For the first time during the 2017 Major League Baseball season, I turned off a Cubs game in favor of the consumption of alternate programming. In fact I’ve done so three times within the last seven days. I don’t feel good about this, self-congratulatory for my choice of better quality television (and if you watched FX’s Feud, which concluded its run at the end of April, you know what I mean). I am sad and disappointed. I wish there were more energetic motivation to watch the Chicago Cubs play baseball.
It’s not just the losing, although that is an obvious bummer. The first game from which I walked away was played last week Saturday, the Cubbies 1-9 road loss against the Colorado Rockies. What more can be said about this atrocity that hasn’t already been written? It was the fourth consecutive loss for the Cubs, a morosely streaky occurrence that’s been all too common season to date. Associated Press writer Matt Carlson observed after the game, “these Chicago Cubs look a long way from their World Series-winning form.”
As we inch closer to the All-Star break, remarking upon the differences between the 2016 and 2017 teams risks becoming understatement. But as I and other writers have noted, it’s basically the same player roster. What’s going on? Although one man does not a club make, I am definitely aligned with the thinking of our own Randy Richardson, who wrote about the Dexter Fowler Factor earlier this month. To wit:
“Fowler was the guy that could be counted on to jump-start the offense whenever it sputtered. Remember what happened this time last year when he went on the DL? The Cubs went into a deep funk. Cubs Nation went into panic. But he came back a month later and the Cubs found their groove again with him in the driver’s seat. The rest, of course, is history.”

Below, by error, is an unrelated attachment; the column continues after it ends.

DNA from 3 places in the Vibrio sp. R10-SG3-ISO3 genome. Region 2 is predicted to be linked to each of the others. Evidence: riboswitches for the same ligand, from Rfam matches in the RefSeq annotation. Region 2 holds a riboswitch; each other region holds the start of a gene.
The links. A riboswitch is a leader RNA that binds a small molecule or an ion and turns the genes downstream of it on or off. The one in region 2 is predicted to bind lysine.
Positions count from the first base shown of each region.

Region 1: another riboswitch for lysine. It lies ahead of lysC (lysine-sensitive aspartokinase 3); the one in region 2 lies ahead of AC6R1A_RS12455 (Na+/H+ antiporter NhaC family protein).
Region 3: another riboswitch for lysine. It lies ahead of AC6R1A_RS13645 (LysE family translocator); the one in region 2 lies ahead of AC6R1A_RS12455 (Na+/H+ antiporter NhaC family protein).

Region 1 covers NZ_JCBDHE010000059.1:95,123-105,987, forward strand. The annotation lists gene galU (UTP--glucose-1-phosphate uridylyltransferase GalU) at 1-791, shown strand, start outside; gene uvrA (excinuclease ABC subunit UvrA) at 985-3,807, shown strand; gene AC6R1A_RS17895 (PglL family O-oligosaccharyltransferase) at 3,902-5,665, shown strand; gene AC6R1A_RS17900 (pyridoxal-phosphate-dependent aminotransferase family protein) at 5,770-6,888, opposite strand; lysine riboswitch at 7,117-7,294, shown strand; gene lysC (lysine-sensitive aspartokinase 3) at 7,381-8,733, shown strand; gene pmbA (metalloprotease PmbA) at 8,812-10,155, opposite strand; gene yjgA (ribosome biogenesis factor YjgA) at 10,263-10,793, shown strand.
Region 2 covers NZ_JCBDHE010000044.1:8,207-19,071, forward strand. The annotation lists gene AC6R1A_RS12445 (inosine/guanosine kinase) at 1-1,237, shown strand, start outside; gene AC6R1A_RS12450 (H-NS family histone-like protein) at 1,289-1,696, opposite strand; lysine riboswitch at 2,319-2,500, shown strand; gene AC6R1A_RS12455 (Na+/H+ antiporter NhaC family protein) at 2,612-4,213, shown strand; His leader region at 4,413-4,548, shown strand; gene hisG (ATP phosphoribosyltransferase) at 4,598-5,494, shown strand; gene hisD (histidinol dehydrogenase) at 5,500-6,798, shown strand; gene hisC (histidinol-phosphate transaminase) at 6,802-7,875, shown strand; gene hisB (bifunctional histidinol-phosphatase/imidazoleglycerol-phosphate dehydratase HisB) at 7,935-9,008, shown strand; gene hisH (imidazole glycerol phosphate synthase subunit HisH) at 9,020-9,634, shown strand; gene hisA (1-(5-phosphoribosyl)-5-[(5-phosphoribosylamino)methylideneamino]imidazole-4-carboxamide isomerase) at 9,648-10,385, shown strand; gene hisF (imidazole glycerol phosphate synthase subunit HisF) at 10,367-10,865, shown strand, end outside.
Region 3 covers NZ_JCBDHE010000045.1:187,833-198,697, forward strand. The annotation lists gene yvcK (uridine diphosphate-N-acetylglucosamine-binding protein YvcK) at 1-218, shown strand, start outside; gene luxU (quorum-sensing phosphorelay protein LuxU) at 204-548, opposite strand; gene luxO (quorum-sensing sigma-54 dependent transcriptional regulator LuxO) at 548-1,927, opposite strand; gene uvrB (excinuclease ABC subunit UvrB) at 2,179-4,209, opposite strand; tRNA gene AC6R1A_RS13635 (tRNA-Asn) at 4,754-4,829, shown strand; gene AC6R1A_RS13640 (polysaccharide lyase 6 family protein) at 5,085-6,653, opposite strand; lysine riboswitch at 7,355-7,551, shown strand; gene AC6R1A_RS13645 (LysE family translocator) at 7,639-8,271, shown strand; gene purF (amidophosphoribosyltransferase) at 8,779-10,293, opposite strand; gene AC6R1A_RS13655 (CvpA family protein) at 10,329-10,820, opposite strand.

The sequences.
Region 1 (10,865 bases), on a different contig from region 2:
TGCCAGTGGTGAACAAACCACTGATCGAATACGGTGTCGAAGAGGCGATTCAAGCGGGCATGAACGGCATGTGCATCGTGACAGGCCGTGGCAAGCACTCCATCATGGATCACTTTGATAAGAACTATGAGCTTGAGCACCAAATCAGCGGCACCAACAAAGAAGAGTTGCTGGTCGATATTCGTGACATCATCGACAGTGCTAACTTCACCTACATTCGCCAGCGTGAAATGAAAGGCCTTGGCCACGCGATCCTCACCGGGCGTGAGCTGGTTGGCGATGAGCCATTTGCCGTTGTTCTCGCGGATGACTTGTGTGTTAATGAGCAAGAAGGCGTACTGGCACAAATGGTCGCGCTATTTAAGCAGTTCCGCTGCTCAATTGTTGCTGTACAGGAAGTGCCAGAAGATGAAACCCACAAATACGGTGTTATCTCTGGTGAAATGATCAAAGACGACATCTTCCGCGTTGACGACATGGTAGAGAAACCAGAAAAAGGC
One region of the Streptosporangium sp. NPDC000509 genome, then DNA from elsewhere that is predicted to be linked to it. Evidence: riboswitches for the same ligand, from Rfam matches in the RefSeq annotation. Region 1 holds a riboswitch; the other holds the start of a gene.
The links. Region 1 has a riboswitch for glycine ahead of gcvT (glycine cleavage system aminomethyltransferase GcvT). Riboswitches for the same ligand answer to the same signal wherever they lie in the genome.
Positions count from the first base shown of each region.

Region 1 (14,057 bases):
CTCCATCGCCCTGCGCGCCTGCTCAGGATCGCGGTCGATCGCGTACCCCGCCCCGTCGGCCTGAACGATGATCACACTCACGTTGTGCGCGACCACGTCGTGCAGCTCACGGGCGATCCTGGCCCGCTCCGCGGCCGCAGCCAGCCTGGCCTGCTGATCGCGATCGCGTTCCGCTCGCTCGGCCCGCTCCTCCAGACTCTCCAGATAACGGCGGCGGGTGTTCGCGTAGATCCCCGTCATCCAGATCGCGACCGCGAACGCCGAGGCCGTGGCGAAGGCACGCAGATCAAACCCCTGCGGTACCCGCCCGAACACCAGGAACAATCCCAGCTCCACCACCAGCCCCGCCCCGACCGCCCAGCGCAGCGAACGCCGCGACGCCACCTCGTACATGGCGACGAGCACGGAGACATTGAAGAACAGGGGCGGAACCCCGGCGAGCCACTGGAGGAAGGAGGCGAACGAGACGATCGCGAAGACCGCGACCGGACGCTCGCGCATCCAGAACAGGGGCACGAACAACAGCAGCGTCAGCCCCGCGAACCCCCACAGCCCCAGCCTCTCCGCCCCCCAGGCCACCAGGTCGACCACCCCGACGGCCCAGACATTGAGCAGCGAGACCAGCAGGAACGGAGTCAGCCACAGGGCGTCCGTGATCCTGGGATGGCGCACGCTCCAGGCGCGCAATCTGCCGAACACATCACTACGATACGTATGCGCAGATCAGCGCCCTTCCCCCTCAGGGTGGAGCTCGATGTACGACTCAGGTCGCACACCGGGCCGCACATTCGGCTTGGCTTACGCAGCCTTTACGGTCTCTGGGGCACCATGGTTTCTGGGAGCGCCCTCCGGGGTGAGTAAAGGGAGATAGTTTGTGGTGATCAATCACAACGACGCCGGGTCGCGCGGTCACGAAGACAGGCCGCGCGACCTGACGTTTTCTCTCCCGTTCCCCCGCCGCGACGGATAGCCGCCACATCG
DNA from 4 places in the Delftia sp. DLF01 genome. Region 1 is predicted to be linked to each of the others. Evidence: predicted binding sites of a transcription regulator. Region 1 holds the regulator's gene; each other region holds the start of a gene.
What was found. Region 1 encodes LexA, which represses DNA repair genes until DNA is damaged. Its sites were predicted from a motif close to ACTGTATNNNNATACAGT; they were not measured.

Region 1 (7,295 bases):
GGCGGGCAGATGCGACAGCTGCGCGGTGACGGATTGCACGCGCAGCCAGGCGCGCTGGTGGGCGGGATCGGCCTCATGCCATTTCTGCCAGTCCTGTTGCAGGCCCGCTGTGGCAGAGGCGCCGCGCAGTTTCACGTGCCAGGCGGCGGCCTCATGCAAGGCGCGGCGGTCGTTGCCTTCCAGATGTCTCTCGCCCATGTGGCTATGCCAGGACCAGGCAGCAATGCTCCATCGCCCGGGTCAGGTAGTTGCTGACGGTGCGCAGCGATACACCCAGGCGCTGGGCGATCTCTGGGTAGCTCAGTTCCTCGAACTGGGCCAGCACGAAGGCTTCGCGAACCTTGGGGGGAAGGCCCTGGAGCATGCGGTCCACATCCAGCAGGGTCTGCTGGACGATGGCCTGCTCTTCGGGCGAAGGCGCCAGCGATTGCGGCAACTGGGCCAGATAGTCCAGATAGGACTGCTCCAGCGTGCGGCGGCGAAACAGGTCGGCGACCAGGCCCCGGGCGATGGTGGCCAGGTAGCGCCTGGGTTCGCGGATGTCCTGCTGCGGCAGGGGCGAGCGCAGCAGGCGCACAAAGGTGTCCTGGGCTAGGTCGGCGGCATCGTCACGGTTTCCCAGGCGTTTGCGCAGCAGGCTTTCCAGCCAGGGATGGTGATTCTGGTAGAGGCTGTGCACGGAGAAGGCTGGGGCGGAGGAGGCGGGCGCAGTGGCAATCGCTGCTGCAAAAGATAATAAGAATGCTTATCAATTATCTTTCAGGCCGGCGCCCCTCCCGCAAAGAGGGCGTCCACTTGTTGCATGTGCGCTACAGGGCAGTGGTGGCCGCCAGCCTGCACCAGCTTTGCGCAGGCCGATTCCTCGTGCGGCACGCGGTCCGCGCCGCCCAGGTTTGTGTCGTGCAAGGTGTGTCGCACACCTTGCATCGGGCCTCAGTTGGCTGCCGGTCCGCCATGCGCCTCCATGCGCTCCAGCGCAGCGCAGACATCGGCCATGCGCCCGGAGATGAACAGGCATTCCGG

The clubhouse, and the play on the field, is certainly not the same without the St. Louis Cardinals outfielder with the winning smile, fancy name and belt-busting defensive moves. But he’s not coming back and whatever the shift in team dynamic, the rest of the guys have had plenty of time to adjust.
On Monday and Wednesday of this week, I switched channels away from the Cubs feeble losses to rivals the New York Mets. Outpitched (another understatement), outhit and generally outplayed by the second place team in the NL East. Yes it was great fun to watch Tuesday night’s 14-run Cubs slugfest, but haven’t we been here before? What have most of the last 30 years been to the team and its fans if not the consolation of the long ball?
To that point: Kyle Schwarber. I love the kid. The magic he performed in front of Wrigleyville Nation’s eyes in 2016 shall never be forgotten. It was nothing short of superhuman and inspiring to watch his rehab from a season-ending injury become World Series glory. Schwarber is legend. And he has 12 home runs this year, including a Wednesday evening, 467-foot bomb at Citi Field. A visual like that never gets old, but Schwarber is still hitting an average of .178 and was recently yanked from the leadoff spot in the batting order.
Are the Cubs in danger of returning to the inglorious old power hitting show pony days? With more than half of the season left to play, it’s too soon to draw hard conclusions. It’s clear however that a shakeup is needed. How about that Anthony Rizzo with the leadoff production? A step in the right direction, and I don’t mean just the first baseman’s ability to generate early momentum for the Cubs. It’s also the fun and the confidence – two spiritual elements sorely lacking as the team struggles. Check out what he told MLB.com’s Carrie Muskat after Wednesday’s game:
“I’m statistically the greatest leadoff hitter of all time…I’d like to retire there and talk smack to everyone who tries to do it. You just go with it, it’s fun. To go back to back there [in the first], the dugout is really loose. Statistically, by the books, to lead off the game, I’m the best ever is, right now.”
Right on Tony. We are the World Series Champs! We have earned the swagger and deserve to have fun with it. To hell with over caution. We need to re-embrace the target and let other teams fire, rather than shooting ourselves in the foot.